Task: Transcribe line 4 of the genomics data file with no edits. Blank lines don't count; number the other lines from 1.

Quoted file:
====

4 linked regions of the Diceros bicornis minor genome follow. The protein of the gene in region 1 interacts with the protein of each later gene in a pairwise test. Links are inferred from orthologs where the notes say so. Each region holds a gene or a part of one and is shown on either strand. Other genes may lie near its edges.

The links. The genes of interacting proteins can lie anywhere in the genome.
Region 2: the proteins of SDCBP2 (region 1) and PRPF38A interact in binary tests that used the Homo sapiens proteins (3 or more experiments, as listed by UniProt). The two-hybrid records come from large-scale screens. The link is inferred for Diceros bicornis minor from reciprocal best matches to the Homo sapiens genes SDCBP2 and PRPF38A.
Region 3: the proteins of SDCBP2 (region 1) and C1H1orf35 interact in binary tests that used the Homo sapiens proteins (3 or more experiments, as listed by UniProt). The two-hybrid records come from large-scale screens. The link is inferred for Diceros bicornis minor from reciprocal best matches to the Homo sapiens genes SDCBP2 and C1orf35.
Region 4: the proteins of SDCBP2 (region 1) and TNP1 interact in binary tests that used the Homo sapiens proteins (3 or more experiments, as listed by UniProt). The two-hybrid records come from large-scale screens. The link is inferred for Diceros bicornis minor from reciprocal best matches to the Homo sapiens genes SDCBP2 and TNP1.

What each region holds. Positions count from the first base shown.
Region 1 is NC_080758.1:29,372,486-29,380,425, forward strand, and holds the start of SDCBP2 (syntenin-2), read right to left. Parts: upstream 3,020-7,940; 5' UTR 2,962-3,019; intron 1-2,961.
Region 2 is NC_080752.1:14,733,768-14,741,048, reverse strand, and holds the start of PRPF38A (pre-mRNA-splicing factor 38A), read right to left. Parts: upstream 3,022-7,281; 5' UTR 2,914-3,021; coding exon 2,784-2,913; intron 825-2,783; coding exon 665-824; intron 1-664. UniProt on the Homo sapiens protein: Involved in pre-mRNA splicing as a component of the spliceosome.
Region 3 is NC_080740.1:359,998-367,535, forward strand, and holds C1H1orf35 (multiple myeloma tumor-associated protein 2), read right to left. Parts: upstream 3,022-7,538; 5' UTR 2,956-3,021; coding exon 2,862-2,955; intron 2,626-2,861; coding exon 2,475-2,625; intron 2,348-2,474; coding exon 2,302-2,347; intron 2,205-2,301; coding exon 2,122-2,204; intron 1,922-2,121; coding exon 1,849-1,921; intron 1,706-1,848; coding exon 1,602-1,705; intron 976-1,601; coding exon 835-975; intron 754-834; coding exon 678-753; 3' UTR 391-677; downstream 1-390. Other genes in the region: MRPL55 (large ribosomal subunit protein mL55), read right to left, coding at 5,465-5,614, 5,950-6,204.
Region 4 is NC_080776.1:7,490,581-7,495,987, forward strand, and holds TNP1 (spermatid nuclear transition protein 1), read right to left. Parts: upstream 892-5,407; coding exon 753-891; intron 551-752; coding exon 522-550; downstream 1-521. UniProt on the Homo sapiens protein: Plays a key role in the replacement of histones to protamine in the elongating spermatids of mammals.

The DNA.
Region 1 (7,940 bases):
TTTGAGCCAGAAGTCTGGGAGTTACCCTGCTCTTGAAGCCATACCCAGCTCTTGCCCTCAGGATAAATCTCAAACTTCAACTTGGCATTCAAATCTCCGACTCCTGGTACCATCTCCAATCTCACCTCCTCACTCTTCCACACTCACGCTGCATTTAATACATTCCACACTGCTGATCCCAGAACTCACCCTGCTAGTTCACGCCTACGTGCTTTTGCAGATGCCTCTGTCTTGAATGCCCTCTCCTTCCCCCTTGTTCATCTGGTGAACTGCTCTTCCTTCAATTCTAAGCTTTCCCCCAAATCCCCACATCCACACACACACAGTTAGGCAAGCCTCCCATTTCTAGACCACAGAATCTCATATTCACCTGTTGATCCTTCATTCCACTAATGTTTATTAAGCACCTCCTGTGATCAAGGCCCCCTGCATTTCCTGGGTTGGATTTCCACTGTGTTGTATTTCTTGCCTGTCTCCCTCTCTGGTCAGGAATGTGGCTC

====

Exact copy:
Region 3: the proteins of SDCBP2 (region 1) and C1H1orf35 interact in binary tests that used the Homo sapiens proteins (3 or more experiments, as listed by UniProt). The two-hybrid records come from large-scale screens. The link is inferred for Diceros bicornis minor from reciprocal best matches to the Homo sapiens genes SDCBP2 and C1orf35.